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Cozy Mk IV or AeroCanard?

Posted By:
Matthew Hanneken
Homebuilder or Craftsman
#1 Posted: 9/27/2010 09:28:08

Wondering what the real differences between the two are?

How feasible, if at all, is it to attach a higher powered Lycoming to their airframe to reach 250 KIAS?

Do many folks install environmental controls in their aircraft--purely air conditioning and heat?  Wondering how difficult that would be?

Reading the specs on these aircraft cruise ceilings of 20,000+, how do folks handle the physiological issues wich a lack of pressurization?  (In my pilot training, we've always been taught if you don't have pressurization to try and get below FL180 asap).  Or are their aircraft pressurized and if so, is that a fairly easy task to accomplish?  I have a firm grasp and clear understanding of hypoxia and its effects on the body, but not that of just high altitude I guess.

Lastly, I'm in the Fort Walton Beach/Destin, Florida area-- wondering if any folks have a Cozy Mk IV or AeroCanard I could see or take a ride in to make a more educated decision?  Perhaps this could be a good excuse to take the wife or fam on a vacation to the Emerald Coast and visit our white sand beaches.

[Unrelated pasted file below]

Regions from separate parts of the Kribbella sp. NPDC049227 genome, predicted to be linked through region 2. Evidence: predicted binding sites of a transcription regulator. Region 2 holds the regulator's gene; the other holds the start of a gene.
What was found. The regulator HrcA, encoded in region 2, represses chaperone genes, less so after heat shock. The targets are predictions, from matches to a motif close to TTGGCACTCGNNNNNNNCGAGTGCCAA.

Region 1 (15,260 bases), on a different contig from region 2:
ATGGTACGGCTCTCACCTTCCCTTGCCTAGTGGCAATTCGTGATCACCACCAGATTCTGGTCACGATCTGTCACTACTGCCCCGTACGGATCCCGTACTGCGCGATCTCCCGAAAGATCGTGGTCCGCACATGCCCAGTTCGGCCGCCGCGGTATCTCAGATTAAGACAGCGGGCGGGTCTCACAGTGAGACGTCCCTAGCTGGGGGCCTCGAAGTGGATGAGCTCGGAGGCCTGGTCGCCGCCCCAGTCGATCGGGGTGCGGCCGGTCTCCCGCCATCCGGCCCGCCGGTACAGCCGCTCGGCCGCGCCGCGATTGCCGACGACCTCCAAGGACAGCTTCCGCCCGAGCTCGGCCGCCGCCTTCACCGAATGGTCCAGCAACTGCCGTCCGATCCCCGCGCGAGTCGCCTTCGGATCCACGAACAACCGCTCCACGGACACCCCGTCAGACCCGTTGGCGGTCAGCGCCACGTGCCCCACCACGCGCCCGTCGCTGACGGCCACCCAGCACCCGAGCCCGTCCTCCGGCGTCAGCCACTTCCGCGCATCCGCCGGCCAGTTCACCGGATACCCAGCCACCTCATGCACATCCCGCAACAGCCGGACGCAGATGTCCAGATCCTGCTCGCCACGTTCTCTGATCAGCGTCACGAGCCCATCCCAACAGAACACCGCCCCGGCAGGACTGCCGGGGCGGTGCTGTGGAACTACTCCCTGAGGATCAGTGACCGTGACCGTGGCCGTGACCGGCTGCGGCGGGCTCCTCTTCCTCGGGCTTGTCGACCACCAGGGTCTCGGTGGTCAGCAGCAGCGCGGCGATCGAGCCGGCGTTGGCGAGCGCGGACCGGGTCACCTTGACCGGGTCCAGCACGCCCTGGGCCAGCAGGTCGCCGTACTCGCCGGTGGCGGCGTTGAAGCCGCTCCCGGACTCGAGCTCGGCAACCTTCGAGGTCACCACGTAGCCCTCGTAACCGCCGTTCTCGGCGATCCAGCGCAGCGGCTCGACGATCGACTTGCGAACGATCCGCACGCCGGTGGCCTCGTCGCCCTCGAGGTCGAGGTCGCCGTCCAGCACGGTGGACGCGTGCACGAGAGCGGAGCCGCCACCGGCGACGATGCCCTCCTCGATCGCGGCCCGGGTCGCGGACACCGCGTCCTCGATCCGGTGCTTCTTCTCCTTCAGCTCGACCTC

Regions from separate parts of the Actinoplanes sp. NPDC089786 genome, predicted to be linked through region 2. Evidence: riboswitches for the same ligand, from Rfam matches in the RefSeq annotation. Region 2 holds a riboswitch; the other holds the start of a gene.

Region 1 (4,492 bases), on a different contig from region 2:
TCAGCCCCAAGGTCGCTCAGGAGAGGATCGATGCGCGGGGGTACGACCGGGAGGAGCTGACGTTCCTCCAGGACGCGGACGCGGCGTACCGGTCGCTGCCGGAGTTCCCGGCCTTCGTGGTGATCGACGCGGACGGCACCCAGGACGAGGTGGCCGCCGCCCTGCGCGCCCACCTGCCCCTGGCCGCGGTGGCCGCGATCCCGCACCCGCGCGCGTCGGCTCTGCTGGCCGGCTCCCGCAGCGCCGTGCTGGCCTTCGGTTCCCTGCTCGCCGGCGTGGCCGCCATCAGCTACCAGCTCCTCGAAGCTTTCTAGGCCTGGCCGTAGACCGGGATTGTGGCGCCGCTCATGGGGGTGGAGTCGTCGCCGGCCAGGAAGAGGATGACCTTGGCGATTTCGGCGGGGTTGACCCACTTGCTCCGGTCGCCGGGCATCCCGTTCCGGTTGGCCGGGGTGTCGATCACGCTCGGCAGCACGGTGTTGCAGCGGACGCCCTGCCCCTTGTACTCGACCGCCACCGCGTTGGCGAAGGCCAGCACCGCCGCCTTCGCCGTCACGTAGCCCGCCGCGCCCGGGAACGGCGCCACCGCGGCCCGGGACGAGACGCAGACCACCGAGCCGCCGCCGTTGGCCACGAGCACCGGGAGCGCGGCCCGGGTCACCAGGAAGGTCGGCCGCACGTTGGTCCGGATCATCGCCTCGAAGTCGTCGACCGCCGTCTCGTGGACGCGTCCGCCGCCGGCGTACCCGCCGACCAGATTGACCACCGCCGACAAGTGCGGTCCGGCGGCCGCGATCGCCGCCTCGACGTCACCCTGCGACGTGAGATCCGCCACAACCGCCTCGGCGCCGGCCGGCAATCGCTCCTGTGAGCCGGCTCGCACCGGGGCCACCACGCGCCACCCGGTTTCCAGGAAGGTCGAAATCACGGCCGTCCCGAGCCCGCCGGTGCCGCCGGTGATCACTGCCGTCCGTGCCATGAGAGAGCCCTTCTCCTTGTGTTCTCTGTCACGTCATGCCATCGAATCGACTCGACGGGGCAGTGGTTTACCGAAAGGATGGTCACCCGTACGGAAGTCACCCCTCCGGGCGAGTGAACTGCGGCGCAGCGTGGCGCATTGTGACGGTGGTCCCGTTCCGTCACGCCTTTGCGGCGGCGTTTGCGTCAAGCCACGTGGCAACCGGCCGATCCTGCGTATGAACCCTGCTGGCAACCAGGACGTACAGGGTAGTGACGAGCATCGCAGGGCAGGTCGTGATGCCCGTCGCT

Any comments, advice, or help on any or all of the above questions would be appreciated.


Michael Amick
#2 Posted: 10/26/2010 12:57:09

The differences are one is plans built & the other a "Kit".  The Cozy designer, Nat Puffer, had an agreement with Aerocad principal, Jeff Russell, that Aerocad could produce Cozy IV parts.  Russell changed some design details such as glass cloth specs & that ended the approval relationship.  The Aerocad made several changes to the fuselage & canopy but is essentially a Kit built, modified Cozy Mark IV.

 250 Kts. would be beyond the Vne of the current design limitations. There are 540 powered Cozy IV's that were streached 12" to accommodate the W&B issues.  Most recently Scott Carter reported 205Kts cruise in his 540 powered Xtra EZ (see http://www.eaa.org/experimenter/articles/2010-08_extra_ez.asp)

No pressurization needed! Well, O2 vs. the altitude is not the issue here, as unpressurized Military Aircraft have service ceilings often up to 42,000 (P 51 & A4). In the similar designed ,Long EZ, pilot, Jim Price, in 1996 set an altitude record of 35,027 feet that still stands.  (Biggest problem was COLD! He had ice on the inside of the canopy.) So unless you equip it with a Jet Engine (There is at least one so far!) pressurization is not a concern in this type.  If you wanted to redesign it for pressurization purely for comfort reasons, the weight penalty would be considerable.

Contact Terry Schubert (jschubert@juno.com) Editor of the CSA, Central States Canard Association, newsletter for member/owners in your area.

Michael A

Michael Amick VE Project @ KMBT Middle TN